Your period is late now and you are probably beginning to suspect that you’re pregnant. If you have taken a home pregnancy test, you most likely have already gotten a positive result. Some women don’t have a positive until a week or more down the road, so don’t be disappointed if your result was negative. If your period hasn’t shown up within a few days, then you should re-test, because your Human Chorionic Gonadotropin (HCG) levels rise as your pregnancy progresses and become easier for home pregnancy tests to detect.

You may feel sick to your stomach and begin vomiting, as the dreaded “morning sickness” kicks in. Usually this happens only in the morning (or is worse earlier in the day), but some women have to deal with it the entire day and even into the night. On the positive side, recent studies have shown that morning sickness can be a sign of a healthy pregnancy. But, if you feel fine, don’t worry, just count yourself as one of the fortunate few who don’t have to deal with this miserable pregnancy symptom.

Week 6 of 40

Congratulations!
Baby’s first heartbeats have begun! An exciting moment for every parent. The baby is now officially an embryo and is about 1/17 of an inch in length. The growth rate during week 6 is very strong. The umbilical cord now develops, too. The little baby’s body is forming quickly. The eyes and ears begin to develop as well as the mouth is finding its spot. The heart has begun to pump blood through the little body and most of the other organs are “under construction”. Little buds are forming on the little body that will eventually become baby’s arms and legs.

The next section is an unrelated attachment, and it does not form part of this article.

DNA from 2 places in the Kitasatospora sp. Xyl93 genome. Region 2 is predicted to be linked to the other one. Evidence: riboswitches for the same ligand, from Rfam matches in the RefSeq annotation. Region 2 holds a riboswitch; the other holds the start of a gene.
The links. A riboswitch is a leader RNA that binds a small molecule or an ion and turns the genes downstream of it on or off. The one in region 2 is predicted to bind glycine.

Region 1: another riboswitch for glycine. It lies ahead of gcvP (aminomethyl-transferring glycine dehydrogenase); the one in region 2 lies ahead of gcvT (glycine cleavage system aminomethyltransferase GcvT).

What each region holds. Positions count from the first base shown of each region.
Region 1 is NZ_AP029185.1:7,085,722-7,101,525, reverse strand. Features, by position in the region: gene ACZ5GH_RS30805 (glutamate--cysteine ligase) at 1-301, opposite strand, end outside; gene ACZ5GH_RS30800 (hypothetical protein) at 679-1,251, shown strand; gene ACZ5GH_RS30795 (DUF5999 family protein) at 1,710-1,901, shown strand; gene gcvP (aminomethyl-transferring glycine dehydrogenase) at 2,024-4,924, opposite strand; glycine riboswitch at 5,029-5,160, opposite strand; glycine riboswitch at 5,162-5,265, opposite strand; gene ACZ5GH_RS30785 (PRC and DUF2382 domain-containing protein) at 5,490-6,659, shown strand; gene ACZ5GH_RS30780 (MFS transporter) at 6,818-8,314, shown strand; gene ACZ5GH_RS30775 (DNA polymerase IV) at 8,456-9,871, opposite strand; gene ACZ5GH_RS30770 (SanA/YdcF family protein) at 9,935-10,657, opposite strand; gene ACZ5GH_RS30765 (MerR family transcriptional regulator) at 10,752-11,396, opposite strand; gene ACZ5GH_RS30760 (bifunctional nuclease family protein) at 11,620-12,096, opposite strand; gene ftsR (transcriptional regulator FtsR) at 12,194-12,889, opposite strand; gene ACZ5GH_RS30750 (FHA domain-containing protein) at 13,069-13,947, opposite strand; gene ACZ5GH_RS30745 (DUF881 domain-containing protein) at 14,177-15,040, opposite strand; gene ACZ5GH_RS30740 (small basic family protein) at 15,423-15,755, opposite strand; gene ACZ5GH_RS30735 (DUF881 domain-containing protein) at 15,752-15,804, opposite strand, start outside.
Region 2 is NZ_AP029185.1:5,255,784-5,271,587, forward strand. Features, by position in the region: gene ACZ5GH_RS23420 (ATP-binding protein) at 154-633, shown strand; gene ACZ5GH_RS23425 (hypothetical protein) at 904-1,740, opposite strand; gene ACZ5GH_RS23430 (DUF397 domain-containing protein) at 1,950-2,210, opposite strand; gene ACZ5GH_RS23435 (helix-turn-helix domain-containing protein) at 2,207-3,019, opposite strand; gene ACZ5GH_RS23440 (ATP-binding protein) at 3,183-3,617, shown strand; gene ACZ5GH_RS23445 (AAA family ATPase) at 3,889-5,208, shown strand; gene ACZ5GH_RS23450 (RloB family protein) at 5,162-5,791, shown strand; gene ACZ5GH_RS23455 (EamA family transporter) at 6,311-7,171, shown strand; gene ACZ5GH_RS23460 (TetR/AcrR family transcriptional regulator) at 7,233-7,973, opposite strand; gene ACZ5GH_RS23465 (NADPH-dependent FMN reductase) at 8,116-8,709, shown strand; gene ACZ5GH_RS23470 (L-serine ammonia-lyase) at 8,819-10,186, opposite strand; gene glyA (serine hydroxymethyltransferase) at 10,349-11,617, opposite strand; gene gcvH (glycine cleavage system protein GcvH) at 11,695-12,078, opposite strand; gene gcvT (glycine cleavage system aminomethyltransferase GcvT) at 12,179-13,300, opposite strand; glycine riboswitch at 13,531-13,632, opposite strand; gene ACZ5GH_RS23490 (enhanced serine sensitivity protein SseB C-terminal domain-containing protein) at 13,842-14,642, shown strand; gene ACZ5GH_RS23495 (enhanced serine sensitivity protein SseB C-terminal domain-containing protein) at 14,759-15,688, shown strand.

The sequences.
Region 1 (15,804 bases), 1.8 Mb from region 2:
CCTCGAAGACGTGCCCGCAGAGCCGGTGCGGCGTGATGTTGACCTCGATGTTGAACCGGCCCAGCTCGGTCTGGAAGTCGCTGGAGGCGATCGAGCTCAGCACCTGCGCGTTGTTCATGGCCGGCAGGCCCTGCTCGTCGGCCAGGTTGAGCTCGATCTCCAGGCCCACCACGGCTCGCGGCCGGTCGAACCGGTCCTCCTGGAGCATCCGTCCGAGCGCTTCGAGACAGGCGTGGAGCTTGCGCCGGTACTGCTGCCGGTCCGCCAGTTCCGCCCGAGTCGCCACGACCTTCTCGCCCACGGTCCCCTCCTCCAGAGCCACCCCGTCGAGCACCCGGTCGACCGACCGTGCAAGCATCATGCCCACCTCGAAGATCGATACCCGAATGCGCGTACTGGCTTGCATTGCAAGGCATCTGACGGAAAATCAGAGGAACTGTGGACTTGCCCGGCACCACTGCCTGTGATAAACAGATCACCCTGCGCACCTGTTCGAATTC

Nausea is usually hitting you during week 6 and is accompanied with constant morning sickness. The first cravings for certain food will make it onto your mind. Again – your mileage may vary, as not every woman has to deal with morning sickness or nausea. If you haven’t already – stop smoking and you should stay away from consuming any alcohol. If you are taking certain medications and drugs, you should immediately consult with your doctor. Time for the first prenatal doctors appointment if you have not scheduled one yet. Most doctors ask you not to come into their office before week 6.

Pregnancy Week 1 until Week 6
Next >> Pregnancy Week 7 until Week 14
Pregnancy Week 15 until Week 23
Pregnancy Week 24 until Week 32
Pregnancy Week 33 until Week 40